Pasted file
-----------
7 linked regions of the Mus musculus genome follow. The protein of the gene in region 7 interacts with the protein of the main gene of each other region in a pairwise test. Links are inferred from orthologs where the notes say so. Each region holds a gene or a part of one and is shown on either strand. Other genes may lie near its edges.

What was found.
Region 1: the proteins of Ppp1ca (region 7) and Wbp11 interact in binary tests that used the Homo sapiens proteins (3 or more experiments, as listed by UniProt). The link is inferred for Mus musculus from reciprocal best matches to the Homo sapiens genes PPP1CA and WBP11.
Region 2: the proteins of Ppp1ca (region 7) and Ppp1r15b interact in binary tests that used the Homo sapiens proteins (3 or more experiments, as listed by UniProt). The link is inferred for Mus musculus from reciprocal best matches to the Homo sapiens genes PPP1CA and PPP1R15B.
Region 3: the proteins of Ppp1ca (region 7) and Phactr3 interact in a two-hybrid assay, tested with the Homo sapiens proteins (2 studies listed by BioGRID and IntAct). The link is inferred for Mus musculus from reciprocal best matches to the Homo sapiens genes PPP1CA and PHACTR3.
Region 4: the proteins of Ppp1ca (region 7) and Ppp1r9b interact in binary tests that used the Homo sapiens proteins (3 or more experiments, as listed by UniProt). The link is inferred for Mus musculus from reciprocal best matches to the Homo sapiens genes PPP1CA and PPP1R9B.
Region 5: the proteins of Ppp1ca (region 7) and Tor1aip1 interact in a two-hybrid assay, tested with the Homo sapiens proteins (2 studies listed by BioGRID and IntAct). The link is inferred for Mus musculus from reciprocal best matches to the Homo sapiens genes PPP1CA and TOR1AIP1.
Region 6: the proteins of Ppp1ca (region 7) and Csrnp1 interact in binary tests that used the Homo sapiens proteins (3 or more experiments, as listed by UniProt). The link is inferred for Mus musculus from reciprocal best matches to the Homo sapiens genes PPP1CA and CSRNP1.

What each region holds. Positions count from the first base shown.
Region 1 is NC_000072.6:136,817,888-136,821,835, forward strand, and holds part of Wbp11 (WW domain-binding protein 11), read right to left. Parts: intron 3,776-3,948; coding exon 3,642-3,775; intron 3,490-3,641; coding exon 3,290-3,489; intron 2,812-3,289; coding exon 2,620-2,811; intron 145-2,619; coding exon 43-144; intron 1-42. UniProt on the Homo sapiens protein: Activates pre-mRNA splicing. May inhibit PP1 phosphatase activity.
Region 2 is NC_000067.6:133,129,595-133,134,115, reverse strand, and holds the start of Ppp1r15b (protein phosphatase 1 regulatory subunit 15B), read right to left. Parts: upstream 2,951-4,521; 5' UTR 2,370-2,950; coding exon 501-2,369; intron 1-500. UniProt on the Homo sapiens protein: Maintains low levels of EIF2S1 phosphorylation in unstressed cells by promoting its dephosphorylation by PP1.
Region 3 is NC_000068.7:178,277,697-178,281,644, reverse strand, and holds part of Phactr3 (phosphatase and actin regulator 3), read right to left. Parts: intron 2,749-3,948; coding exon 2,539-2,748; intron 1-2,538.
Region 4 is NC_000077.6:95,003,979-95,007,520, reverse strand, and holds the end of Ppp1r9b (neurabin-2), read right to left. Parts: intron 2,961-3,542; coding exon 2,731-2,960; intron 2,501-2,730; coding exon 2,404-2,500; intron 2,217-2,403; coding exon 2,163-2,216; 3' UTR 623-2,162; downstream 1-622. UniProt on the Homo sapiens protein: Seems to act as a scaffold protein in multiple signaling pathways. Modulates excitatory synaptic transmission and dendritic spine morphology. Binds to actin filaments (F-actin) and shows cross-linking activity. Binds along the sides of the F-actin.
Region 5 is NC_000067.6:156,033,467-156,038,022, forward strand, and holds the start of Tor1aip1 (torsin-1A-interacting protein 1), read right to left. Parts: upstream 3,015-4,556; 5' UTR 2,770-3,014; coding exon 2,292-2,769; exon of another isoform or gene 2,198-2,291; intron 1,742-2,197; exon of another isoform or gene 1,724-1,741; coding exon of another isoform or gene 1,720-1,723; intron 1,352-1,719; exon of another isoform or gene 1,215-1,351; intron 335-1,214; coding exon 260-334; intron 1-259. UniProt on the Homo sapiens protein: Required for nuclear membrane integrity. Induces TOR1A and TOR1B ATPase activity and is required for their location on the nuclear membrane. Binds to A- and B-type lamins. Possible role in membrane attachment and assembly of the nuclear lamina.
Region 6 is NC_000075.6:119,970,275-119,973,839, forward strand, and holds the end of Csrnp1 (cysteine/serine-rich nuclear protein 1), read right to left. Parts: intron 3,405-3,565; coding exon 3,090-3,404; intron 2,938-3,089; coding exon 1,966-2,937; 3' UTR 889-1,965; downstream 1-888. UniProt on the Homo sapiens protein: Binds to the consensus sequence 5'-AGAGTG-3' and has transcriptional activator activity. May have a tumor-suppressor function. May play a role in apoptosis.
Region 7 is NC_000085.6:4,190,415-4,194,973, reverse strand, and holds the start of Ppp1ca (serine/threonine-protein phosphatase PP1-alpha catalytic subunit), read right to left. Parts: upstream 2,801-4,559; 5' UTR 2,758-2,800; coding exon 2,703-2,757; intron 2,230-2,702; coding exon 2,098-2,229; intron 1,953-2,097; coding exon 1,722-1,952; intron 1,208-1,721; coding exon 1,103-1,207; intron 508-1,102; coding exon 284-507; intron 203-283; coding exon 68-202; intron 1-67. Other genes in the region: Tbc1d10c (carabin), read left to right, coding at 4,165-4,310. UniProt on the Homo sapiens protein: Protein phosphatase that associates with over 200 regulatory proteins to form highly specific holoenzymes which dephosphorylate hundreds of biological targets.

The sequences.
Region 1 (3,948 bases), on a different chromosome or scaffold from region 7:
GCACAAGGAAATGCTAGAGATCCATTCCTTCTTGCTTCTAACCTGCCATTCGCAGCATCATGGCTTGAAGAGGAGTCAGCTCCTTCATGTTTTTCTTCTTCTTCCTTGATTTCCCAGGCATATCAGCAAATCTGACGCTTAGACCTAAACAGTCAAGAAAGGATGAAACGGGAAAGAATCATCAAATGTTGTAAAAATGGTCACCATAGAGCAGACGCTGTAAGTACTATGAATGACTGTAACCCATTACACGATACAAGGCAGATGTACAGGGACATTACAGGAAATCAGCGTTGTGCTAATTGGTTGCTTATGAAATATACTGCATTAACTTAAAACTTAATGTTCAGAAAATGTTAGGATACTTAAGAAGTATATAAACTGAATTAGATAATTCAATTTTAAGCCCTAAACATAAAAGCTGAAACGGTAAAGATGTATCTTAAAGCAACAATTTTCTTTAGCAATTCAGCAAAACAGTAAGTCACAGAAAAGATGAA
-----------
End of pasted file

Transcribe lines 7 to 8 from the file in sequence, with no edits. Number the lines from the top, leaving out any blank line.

Region 5: the proteins of Ppp1ca (region 7) and Tor1aip1 interact in a two-hybrid assay, tested with the Homo sapiens proteins (2 studies listed by BioGRID and IntAct). The link is inferred for Mus musculus from reciprocal best matches to the Homo sapiens genes PPP1CA and TOR1AIP1.
Region 6: the proteins of Ppp1ca (region 7) and Csrnp1 interact in binary tests that used the Homo sapiens proteins (3 or more experiments, as listed by UniProt). The link is inferred for Mus musculus from reciprocal best matches to the Homo sapiens genes PPP1CA and CSRNP1.